“It’s extraordinary the amount of money that was flooding the U.S. markets,” said Lakshmi Kumar, policy director at Global Financial Integrity, a Washington, D.C., research group that tracks financial crimes.

Political Justification

I found it particularly amusing when the paper pressed back on issues of political expediency and outright hypocrisy – if not outright corruption, if you were inclined to look for signs – and asked politicians and their staff to elaborate on their support for these steel investments, especially their documented role in calling off regulators. Per the Post-Gazette:

Mr. Manchin, an influential centrist Democrat who has pushed back on President Joe Biden’s more progressive environmental plans, did not respond to questions from a Post-Gazette reporter on Tuesday near the Senate Chambers.

An aide accompanying the senator said he would accept questions emailed to the staff. Despite repeated messages, Mr. Manchin’s office did not respond to written questions but provided a statement:

“Senator Manchin has always fought to protect West Virginia jobs and worked in a bicameral, bipartisan way to protect the good-paying jobs at the Mason County facility,” said Sam Runyon, communications director.

The senior senator, who has been critical of foreign investment in the energy industry, appeared at the opening of Felman Production in 2006 as governor of West Virginia after the oligarch and his partners bought the factory out of bankruptcy for $20 million.

Ms. Capito, now the top Republican on the committee that oversees the EPA, said in a brief interview outside the Senate chambers that she was unaware of any controversy surrounding the factory despite national news stories about Mr. Kolomoisky, his steel plants, and an FBI investigation into his properties.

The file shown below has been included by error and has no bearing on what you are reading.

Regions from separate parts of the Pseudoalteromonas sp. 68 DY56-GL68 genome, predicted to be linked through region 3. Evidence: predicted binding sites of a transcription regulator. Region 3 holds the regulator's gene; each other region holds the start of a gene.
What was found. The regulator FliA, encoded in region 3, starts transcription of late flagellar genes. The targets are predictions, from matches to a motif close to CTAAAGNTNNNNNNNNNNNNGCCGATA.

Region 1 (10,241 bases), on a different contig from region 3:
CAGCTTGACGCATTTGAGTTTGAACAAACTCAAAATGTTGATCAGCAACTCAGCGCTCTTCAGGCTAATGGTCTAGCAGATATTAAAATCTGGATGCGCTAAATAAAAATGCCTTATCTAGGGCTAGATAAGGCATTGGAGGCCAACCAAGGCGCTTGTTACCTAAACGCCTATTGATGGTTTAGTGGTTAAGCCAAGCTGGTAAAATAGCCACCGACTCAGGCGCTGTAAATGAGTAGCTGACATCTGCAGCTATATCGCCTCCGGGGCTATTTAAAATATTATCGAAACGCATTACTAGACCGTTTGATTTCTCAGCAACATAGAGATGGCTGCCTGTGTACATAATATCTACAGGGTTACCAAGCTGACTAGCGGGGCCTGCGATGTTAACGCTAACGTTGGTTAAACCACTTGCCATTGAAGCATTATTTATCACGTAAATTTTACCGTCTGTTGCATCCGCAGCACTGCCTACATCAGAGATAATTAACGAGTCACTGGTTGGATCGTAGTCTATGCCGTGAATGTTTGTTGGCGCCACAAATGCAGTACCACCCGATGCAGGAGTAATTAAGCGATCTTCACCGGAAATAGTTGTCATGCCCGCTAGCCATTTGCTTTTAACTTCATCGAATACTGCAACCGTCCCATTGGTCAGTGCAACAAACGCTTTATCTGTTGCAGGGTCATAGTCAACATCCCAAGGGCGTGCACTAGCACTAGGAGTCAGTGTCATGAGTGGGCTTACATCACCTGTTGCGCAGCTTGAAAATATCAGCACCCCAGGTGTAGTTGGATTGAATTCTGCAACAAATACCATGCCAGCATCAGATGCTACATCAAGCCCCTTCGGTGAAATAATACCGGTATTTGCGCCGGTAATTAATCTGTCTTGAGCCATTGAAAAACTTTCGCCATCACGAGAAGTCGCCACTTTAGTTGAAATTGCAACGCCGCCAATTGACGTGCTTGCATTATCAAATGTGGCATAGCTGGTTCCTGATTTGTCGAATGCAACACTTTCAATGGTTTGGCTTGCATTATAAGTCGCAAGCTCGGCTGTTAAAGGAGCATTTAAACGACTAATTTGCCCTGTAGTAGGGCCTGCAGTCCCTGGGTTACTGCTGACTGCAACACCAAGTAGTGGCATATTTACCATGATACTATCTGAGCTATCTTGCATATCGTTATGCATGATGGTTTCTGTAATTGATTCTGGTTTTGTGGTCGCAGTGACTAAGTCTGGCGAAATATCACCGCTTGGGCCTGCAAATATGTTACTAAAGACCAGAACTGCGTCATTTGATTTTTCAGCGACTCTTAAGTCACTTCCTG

“I didn’t know anything about the ownership [issue],” said Ms. Capito.

Republican Sen. Portman declined to comment, while a spokesperson for Mr. Brown said the Democratic senator joined in the letter to advocate on behalf of the factory in Ohio, which is under different ownership.

Mr. Baker, once a member of a United Nations commission on foreign money laundering, said the lawmakers had a responsibility to know the owners of the facilities when they stepped in to help the two plants.

“You have to be able to identify who you are doing business with. To me, it’s elementary when you’re writing a letter in support of someone,” he said. “I want to know who I’m dealing with. Otherwise, don’t write the letter.”

Time and again, the operators of the West Virginia factory received help from Sens. Manchin and Capito to help swat away foreign steel competitors while the owners drained the bank in Ukraine in amounts that would later stun regulators in that country.

The Bottom Line

Let me close by recalling something IIRC Bill Black once said, in the context of discussions over financial reform legislation in the wake of the great financial crisis. Those talks eventually  produced the Dodd Frank Wall Street Reform and Consumer Protection Act.

Paraphrasing and extending on Black’s insight: the problem in America isn’t lack of an adequate statutory framework to pursue those guilty of financial crimes (or environmental and other health and safety violations, for that matter). In the past, prosecutors successfully went after the guilty – think the Savings and Loan crisis, and more recently, during the reign of Bush the younger, when  they claimed scalps at Adelphia, Enron, and WorldCom.

What’s now lacking is regulators and prosecutors willing to enforce the existing and perfectly adequate statutory framework. This is not just a Trump phenomenon and certainly dates back at least to Eric Holder’s tenure as attorney general. And also, I might add, it’s necessary for political figures to be willing to let regulators do their jobs, without the distraction of having to wave off political overseers, in the interests of a few “jobs, jobs, jobs” – or whatever other pro-corporate shibboleth is the particular fad of the day.

Prosecutors are now on the case and a grand jury has been convened. The time is more than ripe to hold the culpable accountable for both the environmental violations that the Pittsburgh Post-Gazette documents as well as the extensive money laundering, which appears to extend well beyond  one Ukranian oligarch and his cronies.

No one seems to fear the Department of Justice (DoJ) anymore -now sometimes derided as the Department of Jokes. Perhaps this case will make some difference to stemming if not outright reversing that trend.

While I’m not holding my breath, I’m happy to pass the popcorn!